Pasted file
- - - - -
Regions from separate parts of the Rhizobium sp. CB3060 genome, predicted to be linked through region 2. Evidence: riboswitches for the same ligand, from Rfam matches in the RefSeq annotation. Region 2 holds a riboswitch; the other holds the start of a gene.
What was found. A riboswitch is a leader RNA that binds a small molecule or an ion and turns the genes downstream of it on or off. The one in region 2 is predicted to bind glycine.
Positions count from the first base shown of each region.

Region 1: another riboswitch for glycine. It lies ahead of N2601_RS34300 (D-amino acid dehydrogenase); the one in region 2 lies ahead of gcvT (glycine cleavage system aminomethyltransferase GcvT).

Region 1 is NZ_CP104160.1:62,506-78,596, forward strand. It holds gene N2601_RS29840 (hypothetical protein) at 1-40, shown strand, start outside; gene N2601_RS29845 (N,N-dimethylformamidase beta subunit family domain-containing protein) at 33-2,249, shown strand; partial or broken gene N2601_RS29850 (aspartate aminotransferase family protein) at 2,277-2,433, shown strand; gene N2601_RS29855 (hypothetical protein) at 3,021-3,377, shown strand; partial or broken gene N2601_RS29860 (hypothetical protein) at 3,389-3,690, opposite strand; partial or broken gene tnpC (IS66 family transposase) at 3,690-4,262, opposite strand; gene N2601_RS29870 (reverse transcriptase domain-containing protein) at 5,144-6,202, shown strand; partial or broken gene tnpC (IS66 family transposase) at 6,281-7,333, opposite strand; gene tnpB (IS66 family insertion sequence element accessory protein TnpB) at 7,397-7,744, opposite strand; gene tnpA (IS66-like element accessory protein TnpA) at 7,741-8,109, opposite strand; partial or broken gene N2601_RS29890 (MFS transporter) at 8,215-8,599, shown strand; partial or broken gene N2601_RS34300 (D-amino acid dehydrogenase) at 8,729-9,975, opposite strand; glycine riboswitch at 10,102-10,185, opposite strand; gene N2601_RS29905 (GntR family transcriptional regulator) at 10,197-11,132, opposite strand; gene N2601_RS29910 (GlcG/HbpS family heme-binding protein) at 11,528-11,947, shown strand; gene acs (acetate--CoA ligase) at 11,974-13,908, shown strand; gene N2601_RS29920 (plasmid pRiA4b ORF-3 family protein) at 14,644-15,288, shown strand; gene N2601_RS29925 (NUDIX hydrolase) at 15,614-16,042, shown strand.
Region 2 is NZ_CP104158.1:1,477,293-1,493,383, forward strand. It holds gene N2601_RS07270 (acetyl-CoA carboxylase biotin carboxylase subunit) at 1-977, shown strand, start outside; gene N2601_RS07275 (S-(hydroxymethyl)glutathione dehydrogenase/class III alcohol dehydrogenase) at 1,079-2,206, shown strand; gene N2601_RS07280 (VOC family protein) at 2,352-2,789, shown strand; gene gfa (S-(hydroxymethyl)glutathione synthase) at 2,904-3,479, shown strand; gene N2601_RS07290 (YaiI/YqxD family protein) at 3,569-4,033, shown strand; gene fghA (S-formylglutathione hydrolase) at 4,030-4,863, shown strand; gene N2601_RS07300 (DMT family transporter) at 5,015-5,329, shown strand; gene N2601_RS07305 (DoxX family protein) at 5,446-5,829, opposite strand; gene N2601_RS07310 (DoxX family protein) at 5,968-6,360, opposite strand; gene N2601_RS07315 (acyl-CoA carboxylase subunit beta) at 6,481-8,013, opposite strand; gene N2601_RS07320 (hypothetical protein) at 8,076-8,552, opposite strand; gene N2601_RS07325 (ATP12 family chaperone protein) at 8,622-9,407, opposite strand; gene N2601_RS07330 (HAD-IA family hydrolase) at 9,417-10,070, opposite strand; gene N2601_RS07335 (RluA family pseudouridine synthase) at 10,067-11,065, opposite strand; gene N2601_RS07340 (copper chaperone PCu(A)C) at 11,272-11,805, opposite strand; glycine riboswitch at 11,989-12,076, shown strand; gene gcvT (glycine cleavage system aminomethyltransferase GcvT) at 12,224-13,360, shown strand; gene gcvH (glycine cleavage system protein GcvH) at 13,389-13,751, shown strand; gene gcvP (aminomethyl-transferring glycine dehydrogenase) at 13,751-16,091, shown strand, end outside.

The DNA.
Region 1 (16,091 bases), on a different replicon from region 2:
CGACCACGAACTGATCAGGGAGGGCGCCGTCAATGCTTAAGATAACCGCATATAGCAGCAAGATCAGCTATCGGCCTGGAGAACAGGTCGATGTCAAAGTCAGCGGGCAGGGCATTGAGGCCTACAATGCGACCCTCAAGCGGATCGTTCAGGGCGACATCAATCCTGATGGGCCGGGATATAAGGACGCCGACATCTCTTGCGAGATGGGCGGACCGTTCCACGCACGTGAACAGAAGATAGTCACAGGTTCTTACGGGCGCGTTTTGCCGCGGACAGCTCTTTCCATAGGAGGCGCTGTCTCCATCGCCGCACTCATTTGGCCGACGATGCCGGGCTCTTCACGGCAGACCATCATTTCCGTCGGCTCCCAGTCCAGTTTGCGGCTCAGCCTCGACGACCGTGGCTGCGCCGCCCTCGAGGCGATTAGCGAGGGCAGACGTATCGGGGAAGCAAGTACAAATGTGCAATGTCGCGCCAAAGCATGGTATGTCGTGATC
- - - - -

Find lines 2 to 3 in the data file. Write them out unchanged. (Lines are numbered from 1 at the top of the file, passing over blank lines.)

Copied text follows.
What was found. A riboswitch is a leader RNA that binds a small molecule or an ion and turns the genes downstream of it on or off. The one in region 2 is predicted to bind glycine.
Positions count from the first base shown of each region.